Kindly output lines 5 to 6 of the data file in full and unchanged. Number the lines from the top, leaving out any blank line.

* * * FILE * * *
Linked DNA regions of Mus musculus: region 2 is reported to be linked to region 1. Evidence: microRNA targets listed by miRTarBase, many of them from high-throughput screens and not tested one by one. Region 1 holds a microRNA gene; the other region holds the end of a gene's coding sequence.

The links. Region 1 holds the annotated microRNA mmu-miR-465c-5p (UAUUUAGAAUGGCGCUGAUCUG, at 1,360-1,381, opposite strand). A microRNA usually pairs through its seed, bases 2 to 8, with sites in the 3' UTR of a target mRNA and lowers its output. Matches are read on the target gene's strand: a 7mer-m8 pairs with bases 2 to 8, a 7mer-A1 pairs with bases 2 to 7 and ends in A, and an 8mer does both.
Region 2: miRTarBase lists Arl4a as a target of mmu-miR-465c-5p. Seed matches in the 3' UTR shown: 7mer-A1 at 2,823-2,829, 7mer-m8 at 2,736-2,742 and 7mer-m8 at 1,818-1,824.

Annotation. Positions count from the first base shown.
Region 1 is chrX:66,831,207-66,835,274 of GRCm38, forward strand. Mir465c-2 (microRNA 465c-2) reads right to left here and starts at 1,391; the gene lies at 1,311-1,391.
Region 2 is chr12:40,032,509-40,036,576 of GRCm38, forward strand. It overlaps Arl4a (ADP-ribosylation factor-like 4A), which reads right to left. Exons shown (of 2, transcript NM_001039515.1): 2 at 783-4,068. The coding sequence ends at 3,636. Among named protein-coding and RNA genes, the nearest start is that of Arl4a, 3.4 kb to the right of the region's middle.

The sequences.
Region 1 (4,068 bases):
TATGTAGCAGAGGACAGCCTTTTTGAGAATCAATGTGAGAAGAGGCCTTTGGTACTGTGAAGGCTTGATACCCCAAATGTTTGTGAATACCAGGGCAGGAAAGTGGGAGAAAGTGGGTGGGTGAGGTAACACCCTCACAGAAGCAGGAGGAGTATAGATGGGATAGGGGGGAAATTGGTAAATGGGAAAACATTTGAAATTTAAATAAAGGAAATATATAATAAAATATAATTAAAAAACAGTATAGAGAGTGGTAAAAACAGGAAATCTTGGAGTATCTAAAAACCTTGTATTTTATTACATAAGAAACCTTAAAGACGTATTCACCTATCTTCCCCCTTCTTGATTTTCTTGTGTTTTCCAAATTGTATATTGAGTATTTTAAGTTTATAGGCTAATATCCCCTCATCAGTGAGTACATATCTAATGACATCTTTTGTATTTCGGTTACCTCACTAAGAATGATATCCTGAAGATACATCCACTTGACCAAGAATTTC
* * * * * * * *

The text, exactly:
Region 1 is chrX:66,831,207-66,835,274 of GRCm38, forward strand. Mir465c-2 (microRNA 465c-2) reads right to left here and starts at 1,391; the gene lies at 1,311-1,391.
Region 2 is chr12:40,032,509-40,036,576 of GRCm38, forward strand. It overlaps Arl4a (ADP-ribosylation factor-like 4A), which reads right to left. Exons shown (of 2, transcript NM_001039515.1): 2 at 783-4,068. The coding sequence ends at 3,636. Among named protein-coding and RNA genes, the nearest start is that of Arl4a, 3.4 kb to the right of the region's middle.